We Are apologized that your browser does not support JavaScript. If some webpage functions are not working properly, please enable JavaScript in your browser.
Friendly Print :
Please Press Ctrl + P to switch on the print function
Font Setting :
If your brower is IE6, please press ALT + V → X → (G)Larger(L)Medium-Large(M)Medium(S)Medium-small(A)small to adjust the font size,
Firefox, IE7 or above, press Ctrl + (+)Zoom in (-)Zoom out to adjust the font size.

Executive Yuan passes draft amendments to four laws to protect against sexual violence crimes


At the Cabinet's weekly meeting Thursday, Premier Su Tseng-chang received a briefing from the Ministry of Justice on the development of a protective network against crimes of online sexual violence. Incidents of gender-based violence on the internet and other digital environments have been proliferating in recent years, the premier said, and these depraved acts must be severely punished by the law. Accordingly, the Executive Yuan on Thursday passed draft amendments to four laws aimed at constructing a comprehensive protective network to guard against gender-based violence. Moreover, the Stalking and Harassment Prevention Act will also come into effect in June, which will adopt more stringent legal measures to safeguard the physical and mental safety of vulnerable gender groups.

The technological progress and widespread use of the internet have brought more convenience to people's lives, the premier said, but it has also given rise to many new forms of illegal activity. In recent years, incidents of gender-based violence on the internet and other digital environments have multiplied, causing devastating and indelible harm to people's privacy, security and personal dignity. The public condemns these acts.

To address this issue, Premier Su emphasized that both the Executive Yuan and Judicial Yuan are making a concerted effort to advance amendments to the Criminal Code of the Republic of China, Sexual Assault Crime Prevention Act, Child and Youth Sexual Exploitation Prevention Act, and Crime Victim Protection Act.

Taking the needs of victims as the starting point, the proposed amendments will build a more comprehensive protective network against gender-based violence by strengthening the cooperation and coordination of institutions across different regions. This network will prevent the occurrence and reoccurrence of cases by increasing criminal liability, imposing heavier penalties on perpetrators and providing appropriate treatments. After an incident has occurred, harmful images can also be swiftly deleted or confiscated to reduce secondary victimization, and victims can be provided relevant protections and assistance with all possible speed.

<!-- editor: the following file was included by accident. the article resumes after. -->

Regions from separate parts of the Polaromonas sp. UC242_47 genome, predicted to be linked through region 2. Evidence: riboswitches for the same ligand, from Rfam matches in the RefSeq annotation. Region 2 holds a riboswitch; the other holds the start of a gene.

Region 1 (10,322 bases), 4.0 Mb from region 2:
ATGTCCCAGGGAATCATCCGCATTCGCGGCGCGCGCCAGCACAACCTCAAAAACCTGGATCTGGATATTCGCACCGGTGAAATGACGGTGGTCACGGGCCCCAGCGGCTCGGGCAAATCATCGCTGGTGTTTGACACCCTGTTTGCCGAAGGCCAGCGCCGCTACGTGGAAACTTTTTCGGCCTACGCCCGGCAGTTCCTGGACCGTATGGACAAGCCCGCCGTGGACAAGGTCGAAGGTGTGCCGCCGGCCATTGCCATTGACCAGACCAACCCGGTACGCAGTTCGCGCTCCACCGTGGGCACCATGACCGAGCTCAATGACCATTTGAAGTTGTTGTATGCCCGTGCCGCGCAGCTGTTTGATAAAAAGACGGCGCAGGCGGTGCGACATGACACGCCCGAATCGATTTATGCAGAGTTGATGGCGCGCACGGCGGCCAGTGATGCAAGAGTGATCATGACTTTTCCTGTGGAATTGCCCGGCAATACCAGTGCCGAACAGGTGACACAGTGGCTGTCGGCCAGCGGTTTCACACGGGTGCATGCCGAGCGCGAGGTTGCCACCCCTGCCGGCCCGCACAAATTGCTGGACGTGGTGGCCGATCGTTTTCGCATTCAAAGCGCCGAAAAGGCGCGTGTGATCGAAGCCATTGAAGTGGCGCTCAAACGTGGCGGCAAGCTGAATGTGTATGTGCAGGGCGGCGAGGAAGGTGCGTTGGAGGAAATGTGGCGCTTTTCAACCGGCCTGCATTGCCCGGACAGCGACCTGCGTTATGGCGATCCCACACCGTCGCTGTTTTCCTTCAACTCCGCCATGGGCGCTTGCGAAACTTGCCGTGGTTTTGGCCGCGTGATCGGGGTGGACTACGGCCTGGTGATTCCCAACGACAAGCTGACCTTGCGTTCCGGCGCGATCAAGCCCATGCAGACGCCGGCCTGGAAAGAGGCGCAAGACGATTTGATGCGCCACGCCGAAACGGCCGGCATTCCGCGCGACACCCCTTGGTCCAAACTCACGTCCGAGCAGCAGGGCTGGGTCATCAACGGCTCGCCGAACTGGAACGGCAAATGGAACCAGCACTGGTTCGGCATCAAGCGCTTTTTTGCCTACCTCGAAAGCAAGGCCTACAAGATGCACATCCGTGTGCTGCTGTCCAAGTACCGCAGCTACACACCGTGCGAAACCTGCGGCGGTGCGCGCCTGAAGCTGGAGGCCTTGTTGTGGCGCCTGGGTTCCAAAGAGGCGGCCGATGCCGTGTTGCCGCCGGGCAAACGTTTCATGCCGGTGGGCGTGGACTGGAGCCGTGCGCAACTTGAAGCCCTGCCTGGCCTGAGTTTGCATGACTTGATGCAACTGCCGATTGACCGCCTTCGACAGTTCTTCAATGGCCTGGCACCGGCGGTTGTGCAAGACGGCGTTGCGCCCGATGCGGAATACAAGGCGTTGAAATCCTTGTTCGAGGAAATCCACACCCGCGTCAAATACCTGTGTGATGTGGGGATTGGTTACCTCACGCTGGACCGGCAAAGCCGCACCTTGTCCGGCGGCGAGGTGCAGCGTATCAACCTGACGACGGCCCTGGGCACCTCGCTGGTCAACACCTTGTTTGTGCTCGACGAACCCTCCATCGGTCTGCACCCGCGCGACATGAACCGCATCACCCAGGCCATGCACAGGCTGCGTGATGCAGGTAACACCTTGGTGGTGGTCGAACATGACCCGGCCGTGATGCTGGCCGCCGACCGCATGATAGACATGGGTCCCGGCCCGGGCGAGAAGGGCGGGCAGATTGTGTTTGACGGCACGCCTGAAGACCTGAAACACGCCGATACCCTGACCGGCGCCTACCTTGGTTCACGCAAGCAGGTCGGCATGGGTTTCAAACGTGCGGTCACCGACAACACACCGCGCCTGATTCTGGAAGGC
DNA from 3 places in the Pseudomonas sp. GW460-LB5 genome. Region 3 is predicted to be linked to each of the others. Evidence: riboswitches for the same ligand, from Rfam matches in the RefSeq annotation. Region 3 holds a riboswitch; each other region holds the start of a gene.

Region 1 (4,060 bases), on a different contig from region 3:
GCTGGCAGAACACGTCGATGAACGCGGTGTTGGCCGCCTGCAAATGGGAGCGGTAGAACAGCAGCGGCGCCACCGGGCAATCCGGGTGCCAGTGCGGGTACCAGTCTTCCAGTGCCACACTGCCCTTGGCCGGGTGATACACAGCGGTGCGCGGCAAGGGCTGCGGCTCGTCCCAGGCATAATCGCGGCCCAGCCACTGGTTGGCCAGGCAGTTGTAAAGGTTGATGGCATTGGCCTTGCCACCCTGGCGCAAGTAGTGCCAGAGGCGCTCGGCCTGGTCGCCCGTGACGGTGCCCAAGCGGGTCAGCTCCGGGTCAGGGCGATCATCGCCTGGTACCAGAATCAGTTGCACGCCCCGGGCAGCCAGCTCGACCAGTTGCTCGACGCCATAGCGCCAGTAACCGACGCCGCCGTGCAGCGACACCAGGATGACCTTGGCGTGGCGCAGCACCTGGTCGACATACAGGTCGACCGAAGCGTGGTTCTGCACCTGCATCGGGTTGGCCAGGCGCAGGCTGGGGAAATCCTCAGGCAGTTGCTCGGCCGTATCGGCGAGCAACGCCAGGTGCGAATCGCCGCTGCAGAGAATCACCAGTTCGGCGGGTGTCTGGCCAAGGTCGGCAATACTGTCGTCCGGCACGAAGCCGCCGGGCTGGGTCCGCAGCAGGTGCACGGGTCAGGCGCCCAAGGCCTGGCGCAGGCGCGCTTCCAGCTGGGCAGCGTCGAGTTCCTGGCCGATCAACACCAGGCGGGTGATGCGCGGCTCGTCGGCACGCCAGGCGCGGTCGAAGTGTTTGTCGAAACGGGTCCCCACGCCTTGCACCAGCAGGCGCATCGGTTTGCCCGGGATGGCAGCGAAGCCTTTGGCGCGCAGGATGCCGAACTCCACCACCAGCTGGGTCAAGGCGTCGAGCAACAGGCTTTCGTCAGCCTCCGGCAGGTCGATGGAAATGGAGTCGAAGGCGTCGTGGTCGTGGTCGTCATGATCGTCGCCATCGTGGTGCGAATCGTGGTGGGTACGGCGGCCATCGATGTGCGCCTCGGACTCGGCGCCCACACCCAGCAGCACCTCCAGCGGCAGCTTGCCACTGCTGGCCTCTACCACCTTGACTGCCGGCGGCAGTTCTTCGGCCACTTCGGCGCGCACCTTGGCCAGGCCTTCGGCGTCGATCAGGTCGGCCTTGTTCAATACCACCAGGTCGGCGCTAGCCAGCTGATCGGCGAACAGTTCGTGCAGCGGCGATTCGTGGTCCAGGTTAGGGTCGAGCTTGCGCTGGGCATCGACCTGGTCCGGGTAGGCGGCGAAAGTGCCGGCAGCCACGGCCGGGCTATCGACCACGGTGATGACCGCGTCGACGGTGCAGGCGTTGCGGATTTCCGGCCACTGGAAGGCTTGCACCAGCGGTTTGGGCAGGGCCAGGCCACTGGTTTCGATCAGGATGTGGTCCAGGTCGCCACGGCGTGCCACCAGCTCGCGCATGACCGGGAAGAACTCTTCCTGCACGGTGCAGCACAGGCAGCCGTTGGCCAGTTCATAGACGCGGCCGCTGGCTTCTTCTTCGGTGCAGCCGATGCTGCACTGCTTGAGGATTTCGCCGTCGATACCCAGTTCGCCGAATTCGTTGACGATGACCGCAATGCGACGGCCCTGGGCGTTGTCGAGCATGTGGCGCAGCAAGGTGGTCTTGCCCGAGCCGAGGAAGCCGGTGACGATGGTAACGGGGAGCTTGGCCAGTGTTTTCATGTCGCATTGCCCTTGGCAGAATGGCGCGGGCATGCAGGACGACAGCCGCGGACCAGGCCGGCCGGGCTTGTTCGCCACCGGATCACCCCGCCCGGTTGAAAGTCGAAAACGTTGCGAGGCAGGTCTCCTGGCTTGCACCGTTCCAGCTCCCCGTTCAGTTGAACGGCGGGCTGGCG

The premier also directed ministries and agencies to do their respective parts in follow-up prevention efforts: Frontline prosecutors, police and law enforcement officials should receive the required education and training; the Ministry of Education and other agencies should make an all-out effort to strengthen gender equality education; and parents, teachers and employers all have the responsibilities and obligations to teach their children, students and employees about developing proper knowledge of digital citizenship so that users can learn to protect themselves and not harm others.

It is not only the government that must devote effort to this, the premier continued. Internet platform operators, as well as businesses of all types, should also take up their responsibility to protect human rights. For instance, tech companies must first consider all aspects and precautions when designing services and creating products, instead of addressing issues only after those services and products have been exploited as tools for online sexual violence. When it comes to prevention, it takes changes in conceptual thinking and concerted actions by the public and private sectors to build a harmonious, safe and healthy society for everyone.

Taiwan has been making significant advances in gender equality. The 2022 edition of the book Gender at a Glance in R.O.C. (Taiwan) published by the Executive Yuan's Department of Gender Equality points out that Taiwan in recent years ranked first in Asia and sixth globally for gender equality. The government is also committed to eliminating gender-based violence: With the Stalking and Harassment Prevention Act taking effect in June, and the four draft amendments on gender-based violence passed today, the government will create a tighter law enforcement process to safeguard the physical and mental safety of vulnerable gender groups.

Go Top Close menu